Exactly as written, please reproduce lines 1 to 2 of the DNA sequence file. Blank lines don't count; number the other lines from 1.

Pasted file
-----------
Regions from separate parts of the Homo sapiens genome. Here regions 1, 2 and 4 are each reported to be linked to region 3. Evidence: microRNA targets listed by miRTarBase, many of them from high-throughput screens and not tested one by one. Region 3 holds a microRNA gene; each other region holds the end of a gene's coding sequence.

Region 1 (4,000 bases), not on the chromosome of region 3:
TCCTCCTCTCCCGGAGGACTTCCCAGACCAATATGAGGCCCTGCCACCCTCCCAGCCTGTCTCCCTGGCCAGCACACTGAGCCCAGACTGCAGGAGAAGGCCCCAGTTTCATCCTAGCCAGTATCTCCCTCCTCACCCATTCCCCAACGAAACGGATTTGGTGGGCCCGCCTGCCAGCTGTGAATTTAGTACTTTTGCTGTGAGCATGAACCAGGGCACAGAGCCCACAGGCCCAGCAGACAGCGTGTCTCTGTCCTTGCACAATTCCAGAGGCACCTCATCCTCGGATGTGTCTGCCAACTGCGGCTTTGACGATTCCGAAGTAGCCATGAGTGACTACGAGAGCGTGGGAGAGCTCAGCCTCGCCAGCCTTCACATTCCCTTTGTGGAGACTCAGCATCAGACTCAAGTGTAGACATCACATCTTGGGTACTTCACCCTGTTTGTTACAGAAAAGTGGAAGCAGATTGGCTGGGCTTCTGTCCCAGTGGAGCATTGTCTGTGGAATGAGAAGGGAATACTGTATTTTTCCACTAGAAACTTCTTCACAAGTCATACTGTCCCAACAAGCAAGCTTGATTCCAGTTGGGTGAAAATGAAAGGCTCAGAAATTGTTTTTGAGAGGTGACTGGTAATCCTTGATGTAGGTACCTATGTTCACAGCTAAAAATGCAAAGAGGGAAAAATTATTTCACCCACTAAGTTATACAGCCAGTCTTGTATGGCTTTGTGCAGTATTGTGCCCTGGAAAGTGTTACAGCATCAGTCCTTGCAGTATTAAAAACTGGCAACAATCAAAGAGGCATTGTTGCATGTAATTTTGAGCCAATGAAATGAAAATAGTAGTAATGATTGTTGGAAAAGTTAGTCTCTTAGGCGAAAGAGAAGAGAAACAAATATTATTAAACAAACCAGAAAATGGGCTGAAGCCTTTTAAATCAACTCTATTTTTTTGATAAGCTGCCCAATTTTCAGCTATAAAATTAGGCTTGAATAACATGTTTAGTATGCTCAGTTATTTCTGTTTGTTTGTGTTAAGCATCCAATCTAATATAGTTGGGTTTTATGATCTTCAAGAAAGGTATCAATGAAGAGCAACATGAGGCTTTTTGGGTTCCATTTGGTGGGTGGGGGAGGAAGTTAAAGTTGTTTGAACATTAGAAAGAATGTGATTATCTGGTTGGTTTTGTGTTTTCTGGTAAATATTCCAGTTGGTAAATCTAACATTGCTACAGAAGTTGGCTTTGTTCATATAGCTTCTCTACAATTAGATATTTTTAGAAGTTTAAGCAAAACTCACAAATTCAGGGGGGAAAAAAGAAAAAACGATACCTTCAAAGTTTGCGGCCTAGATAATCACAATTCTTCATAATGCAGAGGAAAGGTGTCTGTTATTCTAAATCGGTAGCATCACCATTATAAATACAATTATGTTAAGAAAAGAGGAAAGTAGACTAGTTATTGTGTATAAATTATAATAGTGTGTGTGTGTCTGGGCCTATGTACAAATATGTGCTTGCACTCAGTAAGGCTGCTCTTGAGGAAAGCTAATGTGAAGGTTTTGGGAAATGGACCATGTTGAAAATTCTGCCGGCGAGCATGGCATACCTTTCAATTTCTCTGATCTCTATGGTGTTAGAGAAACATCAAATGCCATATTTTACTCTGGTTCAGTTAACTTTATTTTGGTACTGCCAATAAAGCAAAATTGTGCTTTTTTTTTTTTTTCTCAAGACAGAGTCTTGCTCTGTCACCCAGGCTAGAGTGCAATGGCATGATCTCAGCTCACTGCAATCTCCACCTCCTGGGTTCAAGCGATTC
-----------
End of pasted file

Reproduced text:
Regions from separate parts of the Homo sapiens genome. Here regions 1, 2 and 4 are each reported to be linked to region 3. Evidence: microRNA targets listed by miRTarBase, many of them from high-throughput screens and not tested one by one. Region 3 holds a microRNA gene; each other region holds the end of a gene's coding sequence.

Region 1 (4,000 bases), not on the chromosome of region 3: